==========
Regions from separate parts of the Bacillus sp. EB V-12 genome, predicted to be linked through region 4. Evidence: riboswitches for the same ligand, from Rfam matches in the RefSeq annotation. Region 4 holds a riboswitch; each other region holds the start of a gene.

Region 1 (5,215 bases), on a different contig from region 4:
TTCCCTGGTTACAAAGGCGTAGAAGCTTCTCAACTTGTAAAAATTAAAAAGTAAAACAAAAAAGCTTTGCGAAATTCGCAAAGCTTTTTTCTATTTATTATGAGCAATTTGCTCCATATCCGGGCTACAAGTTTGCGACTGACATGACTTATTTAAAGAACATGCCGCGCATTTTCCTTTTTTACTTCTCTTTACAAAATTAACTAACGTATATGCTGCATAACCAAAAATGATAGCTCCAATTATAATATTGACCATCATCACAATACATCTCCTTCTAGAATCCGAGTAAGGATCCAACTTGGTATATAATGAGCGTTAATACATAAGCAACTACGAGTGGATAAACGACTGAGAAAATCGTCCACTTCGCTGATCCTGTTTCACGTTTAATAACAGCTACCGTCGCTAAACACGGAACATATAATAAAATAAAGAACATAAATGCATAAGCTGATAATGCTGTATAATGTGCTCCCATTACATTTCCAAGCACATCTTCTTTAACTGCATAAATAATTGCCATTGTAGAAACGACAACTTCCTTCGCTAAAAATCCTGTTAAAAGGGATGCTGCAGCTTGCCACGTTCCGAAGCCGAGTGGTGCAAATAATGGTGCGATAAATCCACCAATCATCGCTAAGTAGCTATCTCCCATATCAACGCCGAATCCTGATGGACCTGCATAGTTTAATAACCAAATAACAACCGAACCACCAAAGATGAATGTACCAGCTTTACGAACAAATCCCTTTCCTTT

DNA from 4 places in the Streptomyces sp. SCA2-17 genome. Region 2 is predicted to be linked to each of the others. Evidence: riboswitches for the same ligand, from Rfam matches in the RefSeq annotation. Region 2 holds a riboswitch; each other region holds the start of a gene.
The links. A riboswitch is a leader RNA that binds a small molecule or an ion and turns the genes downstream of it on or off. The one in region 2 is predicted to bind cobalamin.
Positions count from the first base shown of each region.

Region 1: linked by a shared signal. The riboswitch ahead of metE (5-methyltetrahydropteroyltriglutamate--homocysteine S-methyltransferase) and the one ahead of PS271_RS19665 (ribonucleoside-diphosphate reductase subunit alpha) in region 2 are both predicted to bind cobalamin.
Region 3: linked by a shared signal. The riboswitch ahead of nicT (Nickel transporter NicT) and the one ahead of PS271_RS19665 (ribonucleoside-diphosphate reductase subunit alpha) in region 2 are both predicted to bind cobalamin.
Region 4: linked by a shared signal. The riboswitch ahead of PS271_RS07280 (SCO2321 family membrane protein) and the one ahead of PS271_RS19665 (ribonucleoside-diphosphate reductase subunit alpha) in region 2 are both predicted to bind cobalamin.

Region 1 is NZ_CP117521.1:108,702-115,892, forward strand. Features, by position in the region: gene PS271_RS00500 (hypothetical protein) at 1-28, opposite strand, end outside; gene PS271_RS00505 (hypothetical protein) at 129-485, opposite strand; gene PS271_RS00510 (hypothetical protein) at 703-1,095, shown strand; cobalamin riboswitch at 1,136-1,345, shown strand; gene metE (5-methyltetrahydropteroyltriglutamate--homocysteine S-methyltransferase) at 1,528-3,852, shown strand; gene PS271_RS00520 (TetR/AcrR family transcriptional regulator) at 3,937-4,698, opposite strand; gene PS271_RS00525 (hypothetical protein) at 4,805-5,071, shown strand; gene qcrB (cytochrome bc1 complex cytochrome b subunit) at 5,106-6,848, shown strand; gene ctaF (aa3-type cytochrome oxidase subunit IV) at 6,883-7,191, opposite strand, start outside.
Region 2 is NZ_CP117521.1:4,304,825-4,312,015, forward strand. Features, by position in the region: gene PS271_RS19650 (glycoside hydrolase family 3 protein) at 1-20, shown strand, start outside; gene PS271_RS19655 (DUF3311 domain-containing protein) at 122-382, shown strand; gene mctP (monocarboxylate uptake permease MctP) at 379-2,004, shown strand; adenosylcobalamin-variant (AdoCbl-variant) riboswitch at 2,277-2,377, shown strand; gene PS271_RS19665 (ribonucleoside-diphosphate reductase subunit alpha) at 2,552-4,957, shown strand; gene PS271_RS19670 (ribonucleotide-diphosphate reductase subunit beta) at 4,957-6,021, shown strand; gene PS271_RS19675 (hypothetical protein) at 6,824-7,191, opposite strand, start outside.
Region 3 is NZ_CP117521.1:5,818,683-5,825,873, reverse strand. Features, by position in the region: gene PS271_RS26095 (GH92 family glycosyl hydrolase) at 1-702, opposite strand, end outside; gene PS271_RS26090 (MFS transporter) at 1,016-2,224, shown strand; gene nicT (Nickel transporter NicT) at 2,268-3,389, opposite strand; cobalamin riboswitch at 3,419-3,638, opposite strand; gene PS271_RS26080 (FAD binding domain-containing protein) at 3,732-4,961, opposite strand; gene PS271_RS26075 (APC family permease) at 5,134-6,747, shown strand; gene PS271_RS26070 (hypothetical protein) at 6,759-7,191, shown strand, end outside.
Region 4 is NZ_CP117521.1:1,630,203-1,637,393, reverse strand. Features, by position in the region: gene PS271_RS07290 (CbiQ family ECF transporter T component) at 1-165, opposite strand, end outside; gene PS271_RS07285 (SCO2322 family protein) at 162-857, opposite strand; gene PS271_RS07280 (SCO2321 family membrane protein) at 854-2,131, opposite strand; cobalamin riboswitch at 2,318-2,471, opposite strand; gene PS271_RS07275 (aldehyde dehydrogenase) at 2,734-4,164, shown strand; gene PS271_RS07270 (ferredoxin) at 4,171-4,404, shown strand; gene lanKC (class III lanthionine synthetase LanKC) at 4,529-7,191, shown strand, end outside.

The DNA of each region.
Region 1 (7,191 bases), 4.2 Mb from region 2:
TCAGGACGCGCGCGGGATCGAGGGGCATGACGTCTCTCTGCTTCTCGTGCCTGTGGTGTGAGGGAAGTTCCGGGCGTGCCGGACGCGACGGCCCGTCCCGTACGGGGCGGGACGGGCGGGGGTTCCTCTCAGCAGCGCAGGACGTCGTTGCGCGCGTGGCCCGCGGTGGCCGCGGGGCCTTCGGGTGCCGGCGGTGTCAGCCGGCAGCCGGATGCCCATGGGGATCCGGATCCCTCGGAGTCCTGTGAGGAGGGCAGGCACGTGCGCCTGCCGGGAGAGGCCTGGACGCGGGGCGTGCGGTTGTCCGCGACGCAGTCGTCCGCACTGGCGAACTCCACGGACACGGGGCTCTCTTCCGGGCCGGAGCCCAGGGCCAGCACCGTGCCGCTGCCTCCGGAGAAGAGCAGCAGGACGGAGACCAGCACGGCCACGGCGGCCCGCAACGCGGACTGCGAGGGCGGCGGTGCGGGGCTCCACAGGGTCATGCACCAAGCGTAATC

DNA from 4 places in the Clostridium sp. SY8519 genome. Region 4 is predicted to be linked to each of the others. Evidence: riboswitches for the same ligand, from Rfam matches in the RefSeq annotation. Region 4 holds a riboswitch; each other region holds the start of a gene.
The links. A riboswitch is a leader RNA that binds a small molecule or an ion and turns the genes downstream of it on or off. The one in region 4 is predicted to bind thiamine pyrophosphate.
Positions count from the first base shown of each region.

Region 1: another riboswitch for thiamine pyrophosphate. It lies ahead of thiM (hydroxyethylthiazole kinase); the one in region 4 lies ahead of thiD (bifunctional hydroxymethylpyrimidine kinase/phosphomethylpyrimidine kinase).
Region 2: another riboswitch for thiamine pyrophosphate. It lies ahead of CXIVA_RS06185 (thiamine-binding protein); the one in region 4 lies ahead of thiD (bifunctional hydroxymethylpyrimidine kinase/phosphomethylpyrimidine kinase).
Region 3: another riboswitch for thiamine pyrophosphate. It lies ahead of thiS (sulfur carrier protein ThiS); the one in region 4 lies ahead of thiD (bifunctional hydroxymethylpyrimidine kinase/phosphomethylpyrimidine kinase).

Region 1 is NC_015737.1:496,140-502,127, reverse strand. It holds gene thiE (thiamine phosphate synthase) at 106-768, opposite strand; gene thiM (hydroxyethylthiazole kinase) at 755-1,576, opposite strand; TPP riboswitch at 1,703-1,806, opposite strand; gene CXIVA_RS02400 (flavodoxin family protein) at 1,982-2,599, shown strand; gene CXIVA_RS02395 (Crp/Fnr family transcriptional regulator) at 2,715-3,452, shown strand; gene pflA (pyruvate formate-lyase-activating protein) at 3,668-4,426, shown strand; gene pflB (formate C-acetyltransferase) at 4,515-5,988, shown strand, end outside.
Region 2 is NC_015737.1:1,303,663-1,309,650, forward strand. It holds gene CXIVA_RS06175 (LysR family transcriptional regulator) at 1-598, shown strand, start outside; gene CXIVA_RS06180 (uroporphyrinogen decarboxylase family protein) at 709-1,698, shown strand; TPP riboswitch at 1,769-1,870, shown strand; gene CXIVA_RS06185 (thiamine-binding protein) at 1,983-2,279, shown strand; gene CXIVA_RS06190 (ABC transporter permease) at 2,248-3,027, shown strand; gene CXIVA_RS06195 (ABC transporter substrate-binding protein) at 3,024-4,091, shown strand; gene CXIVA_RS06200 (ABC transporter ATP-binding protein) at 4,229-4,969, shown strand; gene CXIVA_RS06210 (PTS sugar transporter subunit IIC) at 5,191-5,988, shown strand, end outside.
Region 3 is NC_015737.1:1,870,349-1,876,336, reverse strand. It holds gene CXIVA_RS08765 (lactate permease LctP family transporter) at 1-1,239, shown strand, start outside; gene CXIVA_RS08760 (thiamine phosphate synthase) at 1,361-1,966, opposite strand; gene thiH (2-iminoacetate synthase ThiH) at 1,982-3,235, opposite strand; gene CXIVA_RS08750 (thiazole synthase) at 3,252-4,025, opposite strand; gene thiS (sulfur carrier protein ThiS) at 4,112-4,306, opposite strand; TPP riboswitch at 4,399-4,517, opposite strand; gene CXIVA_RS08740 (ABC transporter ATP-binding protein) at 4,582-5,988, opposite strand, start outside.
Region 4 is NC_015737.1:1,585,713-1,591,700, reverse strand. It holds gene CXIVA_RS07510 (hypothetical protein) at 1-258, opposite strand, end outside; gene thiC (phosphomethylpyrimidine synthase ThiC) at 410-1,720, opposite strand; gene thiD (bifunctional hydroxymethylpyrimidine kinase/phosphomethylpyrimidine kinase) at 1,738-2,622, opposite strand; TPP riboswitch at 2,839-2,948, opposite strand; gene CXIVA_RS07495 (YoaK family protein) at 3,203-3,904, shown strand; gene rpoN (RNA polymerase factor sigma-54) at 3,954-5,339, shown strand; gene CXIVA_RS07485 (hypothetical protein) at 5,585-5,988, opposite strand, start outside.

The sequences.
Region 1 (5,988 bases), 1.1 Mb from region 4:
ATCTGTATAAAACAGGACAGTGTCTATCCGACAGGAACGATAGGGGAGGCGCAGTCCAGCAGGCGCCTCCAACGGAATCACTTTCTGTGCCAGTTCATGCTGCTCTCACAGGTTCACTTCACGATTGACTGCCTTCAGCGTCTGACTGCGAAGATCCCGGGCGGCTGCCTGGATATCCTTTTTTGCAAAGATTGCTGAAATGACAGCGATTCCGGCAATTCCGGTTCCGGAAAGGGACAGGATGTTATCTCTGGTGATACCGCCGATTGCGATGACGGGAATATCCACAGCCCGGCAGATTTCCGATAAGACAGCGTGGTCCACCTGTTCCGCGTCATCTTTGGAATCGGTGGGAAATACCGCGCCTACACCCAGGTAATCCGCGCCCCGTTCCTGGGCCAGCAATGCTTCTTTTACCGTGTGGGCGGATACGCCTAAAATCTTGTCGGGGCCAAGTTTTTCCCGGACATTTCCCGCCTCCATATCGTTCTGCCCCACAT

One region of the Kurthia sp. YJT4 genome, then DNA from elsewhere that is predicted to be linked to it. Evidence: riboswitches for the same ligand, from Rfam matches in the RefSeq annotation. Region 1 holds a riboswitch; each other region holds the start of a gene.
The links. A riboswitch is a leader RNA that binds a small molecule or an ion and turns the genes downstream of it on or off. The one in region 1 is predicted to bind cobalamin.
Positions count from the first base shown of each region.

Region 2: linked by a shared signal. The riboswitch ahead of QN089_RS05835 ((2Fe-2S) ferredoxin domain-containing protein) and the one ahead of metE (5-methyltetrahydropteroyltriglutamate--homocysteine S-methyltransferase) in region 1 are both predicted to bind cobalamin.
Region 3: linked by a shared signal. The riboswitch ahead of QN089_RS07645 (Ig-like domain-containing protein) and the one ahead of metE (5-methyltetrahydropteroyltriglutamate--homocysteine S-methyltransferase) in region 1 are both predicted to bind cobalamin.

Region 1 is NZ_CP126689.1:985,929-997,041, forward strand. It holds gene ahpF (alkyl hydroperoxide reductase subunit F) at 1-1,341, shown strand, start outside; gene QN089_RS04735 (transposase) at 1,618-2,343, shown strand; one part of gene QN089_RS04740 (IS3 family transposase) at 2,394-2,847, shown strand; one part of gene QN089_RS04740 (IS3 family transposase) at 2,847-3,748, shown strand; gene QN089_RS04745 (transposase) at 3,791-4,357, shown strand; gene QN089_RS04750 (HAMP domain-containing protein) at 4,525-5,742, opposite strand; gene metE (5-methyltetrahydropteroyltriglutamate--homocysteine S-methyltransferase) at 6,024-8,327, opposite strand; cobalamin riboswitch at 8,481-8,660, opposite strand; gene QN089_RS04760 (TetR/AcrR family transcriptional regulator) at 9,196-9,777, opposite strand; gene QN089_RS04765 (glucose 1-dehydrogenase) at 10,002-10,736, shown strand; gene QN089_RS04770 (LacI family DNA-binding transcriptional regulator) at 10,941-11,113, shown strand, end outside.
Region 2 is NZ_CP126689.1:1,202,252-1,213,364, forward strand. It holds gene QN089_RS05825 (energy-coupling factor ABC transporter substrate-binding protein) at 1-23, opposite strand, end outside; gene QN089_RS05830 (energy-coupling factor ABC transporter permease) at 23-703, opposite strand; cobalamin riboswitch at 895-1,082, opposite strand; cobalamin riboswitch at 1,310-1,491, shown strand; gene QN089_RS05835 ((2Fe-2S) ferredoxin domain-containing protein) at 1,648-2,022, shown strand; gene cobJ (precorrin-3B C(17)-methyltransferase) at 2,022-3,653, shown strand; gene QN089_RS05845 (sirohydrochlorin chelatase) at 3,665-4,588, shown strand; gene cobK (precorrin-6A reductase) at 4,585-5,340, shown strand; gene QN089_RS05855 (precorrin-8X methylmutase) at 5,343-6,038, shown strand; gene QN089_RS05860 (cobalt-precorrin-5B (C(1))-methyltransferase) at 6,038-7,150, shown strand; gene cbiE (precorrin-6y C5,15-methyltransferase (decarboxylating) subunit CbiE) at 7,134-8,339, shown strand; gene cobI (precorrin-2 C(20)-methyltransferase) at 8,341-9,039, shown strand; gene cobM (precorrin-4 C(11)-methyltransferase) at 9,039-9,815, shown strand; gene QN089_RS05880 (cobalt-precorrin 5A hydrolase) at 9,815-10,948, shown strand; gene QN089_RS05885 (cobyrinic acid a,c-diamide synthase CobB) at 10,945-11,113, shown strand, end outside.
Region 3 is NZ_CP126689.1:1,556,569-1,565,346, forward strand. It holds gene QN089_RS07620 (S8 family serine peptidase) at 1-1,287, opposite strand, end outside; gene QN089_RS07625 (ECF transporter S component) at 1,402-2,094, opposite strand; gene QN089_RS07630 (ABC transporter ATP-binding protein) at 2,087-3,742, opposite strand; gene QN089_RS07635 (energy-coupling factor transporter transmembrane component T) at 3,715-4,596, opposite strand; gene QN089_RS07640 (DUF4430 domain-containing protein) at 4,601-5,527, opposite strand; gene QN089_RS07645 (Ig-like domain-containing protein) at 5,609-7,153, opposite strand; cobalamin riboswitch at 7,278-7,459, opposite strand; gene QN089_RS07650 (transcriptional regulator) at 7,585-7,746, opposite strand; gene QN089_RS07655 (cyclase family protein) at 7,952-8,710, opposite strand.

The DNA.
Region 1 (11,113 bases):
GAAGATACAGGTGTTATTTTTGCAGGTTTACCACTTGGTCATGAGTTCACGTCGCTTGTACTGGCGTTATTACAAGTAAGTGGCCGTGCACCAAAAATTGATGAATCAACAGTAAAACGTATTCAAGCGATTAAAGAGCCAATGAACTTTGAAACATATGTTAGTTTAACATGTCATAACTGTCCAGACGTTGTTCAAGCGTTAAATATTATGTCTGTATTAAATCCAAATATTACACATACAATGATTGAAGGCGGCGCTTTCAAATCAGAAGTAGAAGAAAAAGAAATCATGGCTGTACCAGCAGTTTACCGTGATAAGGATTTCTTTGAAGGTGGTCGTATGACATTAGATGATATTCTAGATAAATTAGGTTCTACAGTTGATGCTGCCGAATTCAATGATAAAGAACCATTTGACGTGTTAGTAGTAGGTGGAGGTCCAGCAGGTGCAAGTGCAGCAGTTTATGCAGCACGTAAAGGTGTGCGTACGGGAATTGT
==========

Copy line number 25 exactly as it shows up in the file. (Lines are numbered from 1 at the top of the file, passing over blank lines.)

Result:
Region 3 is NC_015737.1:1,870,349-1,876,336, reverse strand. It holds gene CXIVA_RS08765 (lactate permease LctP family transporter) at 1-1,239, shown strand, start outside; gene CXIVA_RS08760 (thiamine phosphate synthase) at 1,361-1,966, opposite strand; gene thiH (2-iminoacetate synthase ThiH) at 1,982-3,235, opposite strand; gene CXIVA_RS08750 (thiazole synthase) at 3,252-4,025, opposite strand; gene thiS (sulfur carrier protein ThiS) at 4,112-4,306, opposite strand; TPP riboswitch at 4,399-4,517, opposite strand; gene CXIVA_RS08740 (ABC transporter ATP-binding protein) at 4,582-5,988, opposite strand, start outside.